[+] EnlargeJordan Wynn
Paul Jasienski/US PresswireJordan Wynn's status for Saturday's remains uncertain.
3. Does Utah quarterback Jordan Wynn play against UNLV? Wynn is listed as day to day with a sprained thumb on his throwing hand and could be a game-time decision for the Utes. He got hurt early in the opener last week against Pittsburgh but still threw for 283 yards. Backup Terrance Cain is capable, having started the first eight games of last season. Cain had a good day against UNLV last season, going 17-of-24 for 174 yards with two touchdown passes.

4. Can Tulane pull a Jacksonville State? Ole Miss is going to go into its game against Tulane looking to make up for an embarrassing home loss to Jacksonville State last week. Tulane was one of the worst teams in Conference USA last season and was not overly impressive in its opener. Southeastern Louisiana had more total yards (266-252) and more first downs (17-15) and Tulane had three turnovers but still won. Chances for an upset are unlikely, but hey, there is always Jacksonville State for inspiration.

5. How is New Mexico going to respond after losing 72-0 to Oregon last week? Coach Mike Locksley said his team isn’t dwelling on the terrible loss in which New Mexico gave up 720 yards of total offense and had five turnovers. But it’s not as if the Lobos get a break this week with a high-powered passing offense in Texas Tech coming to town.

6. Hawaii has a mighty looooong road trip. Hawaii is playing in the Eastern time zone for just the sixth time when it faces Army on Saturday. How will the Warriors respond when the game kicks off at 6 a.m. Hawaii time? The Warriors have been on the mainland since Wednesday to get used to the time change. Though they gave USC fits last week, Army can run the ball, and Hawaii had a hard time slowing down the ground game against the Trojans. But will Army slow down a passing attack that will have Bryant Moniz behind center?

7. Will UTEP RB Donald Buckram play against Houston? Buckram missed the season opener against Arkansas Pine-Bluff after bruising his knee in practice, and coach Mike Price doesn’t know whether his starting running back will be available this week. Without him last week, UTEP used Joe Banyard and Vernon Frazier, who combined for 183 yards rushing. Buckram gashed Houston for 262 yards rushing last year in the upset win.

8. Can Colorado State beat Nevada for the second straight year? The last time the Rams won a game was nearly a year ago, against Nevada last Sept. 19. They were able to slow down Nevada quarterback Colin Kaepernick, holding him to 24 yards on the ground, and forcing him into three turnovers. But this year, they go to Reno with freshman starting quarterback Pete Thomas. The Wolf Pack are improved, but it’s unclear whether the Rams are after losing to Colorado last week.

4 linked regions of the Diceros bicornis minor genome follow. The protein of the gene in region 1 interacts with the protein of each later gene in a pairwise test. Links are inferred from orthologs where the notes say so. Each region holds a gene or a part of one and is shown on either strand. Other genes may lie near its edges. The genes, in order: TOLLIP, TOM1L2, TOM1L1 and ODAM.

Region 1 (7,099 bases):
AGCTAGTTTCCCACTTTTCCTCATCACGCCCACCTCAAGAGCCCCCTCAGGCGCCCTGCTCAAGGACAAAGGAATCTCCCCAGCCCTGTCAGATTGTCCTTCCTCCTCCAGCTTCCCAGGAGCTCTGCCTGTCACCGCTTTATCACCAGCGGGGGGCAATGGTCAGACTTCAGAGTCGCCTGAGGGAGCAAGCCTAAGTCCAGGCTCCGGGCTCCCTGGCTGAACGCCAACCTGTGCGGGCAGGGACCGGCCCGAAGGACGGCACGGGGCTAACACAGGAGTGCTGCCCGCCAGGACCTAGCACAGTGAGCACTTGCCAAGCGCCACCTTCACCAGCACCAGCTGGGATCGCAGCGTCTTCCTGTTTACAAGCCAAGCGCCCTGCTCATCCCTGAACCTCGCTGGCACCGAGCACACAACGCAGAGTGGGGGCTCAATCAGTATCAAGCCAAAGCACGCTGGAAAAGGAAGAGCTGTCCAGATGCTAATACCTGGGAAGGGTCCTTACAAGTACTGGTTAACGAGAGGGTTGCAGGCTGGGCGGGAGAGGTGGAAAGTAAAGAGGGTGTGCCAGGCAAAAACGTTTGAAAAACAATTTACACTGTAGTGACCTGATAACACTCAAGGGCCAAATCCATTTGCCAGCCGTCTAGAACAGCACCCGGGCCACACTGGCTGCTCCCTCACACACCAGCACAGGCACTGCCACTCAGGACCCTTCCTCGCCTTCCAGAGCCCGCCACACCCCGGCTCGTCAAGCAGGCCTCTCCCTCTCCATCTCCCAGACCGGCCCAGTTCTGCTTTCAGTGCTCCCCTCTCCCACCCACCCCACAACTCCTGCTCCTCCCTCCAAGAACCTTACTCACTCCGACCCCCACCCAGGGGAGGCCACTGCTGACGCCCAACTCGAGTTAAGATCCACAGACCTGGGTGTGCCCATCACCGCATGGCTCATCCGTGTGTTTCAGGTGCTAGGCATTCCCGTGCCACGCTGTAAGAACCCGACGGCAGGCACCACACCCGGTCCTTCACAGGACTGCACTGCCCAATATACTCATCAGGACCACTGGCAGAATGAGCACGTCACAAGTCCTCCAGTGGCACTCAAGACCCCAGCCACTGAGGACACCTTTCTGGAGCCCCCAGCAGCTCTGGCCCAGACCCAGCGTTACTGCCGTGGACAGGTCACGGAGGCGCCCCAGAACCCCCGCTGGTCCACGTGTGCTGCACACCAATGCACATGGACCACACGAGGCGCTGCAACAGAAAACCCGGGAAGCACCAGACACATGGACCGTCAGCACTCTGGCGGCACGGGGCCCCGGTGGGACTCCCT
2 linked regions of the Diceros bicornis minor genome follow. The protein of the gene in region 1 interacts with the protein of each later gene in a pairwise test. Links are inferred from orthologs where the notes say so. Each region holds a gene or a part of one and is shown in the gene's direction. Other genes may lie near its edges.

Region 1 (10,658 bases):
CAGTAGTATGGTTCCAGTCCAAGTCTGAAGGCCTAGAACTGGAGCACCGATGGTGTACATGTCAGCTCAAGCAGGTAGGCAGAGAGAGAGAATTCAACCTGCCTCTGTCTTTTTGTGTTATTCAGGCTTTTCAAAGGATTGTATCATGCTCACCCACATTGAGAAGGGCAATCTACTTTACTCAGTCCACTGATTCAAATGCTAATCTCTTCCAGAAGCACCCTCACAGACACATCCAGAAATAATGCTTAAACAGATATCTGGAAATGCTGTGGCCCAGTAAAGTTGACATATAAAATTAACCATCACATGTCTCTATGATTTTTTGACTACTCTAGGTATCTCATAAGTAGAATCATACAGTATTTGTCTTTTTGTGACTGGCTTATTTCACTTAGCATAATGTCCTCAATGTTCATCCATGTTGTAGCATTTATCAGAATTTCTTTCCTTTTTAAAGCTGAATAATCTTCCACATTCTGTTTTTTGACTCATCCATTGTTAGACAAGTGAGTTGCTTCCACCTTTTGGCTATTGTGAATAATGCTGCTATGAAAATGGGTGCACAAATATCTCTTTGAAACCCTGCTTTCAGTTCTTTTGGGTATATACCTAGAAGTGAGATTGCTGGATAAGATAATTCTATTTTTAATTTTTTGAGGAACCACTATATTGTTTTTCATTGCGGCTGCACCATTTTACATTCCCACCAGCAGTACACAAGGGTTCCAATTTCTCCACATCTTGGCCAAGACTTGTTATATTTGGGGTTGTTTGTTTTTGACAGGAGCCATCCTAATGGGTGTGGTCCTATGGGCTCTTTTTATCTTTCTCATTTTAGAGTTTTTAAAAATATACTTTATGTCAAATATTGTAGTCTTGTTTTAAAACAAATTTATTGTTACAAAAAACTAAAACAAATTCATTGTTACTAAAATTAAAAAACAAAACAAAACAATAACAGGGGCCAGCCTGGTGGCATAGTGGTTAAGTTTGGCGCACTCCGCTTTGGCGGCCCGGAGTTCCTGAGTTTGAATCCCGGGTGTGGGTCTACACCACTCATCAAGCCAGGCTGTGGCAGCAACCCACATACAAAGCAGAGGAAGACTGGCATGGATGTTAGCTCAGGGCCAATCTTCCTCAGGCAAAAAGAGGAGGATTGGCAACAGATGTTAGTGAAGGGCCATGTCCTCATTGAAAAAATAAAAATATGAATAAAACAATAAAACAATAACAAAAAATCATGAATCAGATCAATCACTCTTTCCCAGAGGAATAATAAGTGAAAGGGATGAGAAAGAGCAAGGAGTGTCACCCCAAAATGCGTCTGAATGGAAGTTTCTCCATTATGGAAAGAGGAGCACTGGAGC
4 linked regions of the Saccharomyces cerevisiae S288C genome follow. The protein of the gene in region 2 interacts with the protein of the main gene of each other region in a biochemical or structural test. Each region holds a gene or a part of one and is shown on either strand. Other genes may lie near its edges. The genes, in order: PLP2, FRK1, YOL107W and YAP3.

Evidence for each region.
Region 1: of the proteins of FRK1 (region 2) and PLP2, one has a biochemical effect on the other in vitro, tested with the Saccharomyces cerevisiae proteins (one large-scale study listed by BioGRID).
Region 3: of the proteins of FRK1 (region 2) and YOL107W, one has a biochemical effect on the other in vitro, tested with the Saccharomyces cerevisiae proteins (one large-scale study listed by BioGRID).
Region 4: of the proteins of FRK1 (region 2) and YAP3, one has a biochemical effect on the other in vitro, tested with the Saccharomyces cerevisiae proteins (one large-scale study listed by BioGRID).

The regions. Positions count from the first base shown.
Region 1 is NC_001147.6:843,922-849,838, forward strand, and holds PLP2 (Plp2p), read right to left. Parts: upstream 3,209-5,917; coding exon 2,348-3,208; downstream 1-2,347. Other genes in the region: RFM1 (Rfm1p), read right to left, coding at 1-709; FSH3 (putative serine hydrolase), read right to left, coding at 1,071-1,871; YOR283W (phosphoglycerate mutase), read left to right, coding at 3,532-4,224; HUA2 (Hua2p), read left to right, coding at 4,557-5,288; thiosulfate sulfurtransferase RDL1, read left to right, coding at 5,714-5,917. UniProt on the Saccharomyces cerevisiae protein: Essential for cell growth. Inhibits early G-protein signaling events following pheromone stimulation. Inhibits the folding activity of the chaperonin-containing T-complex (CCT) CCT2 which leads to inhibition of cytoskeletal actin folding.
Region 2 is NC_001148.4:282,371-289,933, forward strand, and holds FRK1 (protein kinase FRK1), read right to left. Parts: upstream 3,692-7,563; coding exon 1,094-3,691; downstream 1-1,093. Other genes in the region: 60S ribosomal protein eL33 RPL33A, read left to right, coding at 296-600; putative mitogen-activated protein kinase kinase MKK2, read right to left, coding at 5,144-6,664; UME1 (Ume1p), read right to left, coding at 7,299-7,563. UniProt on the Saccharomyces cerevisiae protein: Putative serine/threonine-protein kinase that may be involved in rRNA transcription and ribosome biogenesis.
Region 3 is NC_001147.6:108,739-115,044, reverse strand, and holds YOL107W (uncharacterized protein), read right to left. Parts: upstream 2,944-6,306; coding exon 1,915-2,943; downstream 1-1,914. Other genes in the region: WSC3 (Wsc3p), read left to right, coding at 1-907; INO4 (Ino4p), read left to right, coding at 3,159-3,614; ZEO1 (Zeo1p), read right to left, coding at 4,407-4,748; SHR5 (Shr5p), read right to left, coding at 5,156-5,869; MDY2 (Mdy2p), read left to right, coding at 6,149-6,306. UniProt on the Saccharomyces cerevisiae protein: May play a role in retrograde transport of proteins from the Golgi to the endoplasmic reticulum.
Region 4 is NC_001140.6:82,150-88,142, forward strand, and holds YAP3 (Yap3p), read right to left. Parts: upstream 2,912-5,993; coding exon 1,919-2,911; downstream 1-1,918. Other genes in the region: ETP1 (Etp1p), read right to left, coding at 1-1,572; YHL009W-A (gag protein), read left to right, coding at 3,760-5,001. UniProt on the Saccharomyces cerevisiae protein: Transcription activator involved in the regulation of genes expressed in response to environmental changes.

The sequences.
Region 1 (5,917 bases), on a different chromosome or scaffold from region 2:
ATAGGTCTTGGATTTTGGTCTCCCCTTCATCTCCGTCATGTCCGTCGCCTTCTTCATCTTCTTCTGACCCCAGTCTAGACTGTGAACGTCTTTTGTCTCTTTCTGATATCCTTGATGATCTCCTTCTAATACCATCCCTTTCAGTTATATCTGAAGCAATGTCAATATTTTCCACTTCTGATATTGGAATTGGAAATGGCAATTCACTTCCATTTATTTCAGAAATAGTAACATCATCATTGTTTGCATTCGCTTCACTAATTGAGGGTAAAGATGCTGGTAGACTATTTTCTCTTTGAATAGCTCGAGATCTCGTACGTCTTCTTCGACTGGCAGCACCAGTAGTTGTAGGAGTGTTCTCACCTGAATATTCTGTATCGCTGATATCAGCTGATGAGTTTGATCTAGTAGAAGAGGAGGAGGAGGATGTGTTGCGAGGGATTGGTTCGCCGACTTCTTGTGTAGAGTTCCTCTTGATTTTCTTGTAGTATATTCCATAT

9. Can Eastern Michigan win a road game? The Eagles go to Miami (Ohio) this week looking for their first road win since Oct. 4, 2008, a 24-21 win at Bowling Green. They played a good game against Army, losing with 38 seconds to play. Running back Dwayne Priest and quarterback Alex Gillett both ran for more than 100 yards, the first time two Eagles backs went over 100 yards since 2005. Miami played it very close to the Gators last week and presents a more balanced attack than Army.

10. Are we in store for another close game between Arkansas State and Louisiana? This is the first conference matchup in the Sun Belt between teams that have played it pretty close the past few years. Eight of the last 10 meetings have been decided by six points or fewer, including the last two. Last year, Arkansas State rallied to within three after trailing 21-3, but ended up losing in the final minutes. The Red Wolves haven’t won at Louisiana in 18 years, but their new offense put up 26 points last week against Auburn, their second-highest point total against a Top-25 opponent since 2002.

Non-AQ Weekend Rewind

September, 6, 2010
Let's take a look at the good, the bad and the incredible in a nearly complete Week 1.

The good: The Mountain West and WAC were the only two conferences to win games against AQ opponents. The Mountain West had the best record against teams from those automatic qualifying conferences, going 3-3 with big wins from TCU, BYU and Utah. Fresno State had the lone WAC win, over Cincinnati. Of course, there is still one WAC team yet to play. The other conference records against other AQ schools:

[+] EnlargeUtah Celebration
AP Photo/Steve C. WilsonUtah's upset of No. 15 Pitt was just one reason for Non AQs to celebrate in Week 1.
Conference USA: 0-5; 0-6 against all FBS opponents.

MAC: 0-5; 0-7 against all FBS opponents.

Sun Belt: 0-5; 2-5 against all FBS opponents.

The bad: Nobody could possibly have had a worse weekend than New Mexico, which lost 72-0 to Oregon. This is the perfect example of why many people believe the Mountain West should not get an automatic qualifying bid into the BCS. The league is so top heavy it gets weighed down with the teams at the bottom that simply cannot compete. Show me a team at the bottom of any AQ conferences that could lose as badly as this. Not even Duke, Vanderbilt or Syracuse qualifies.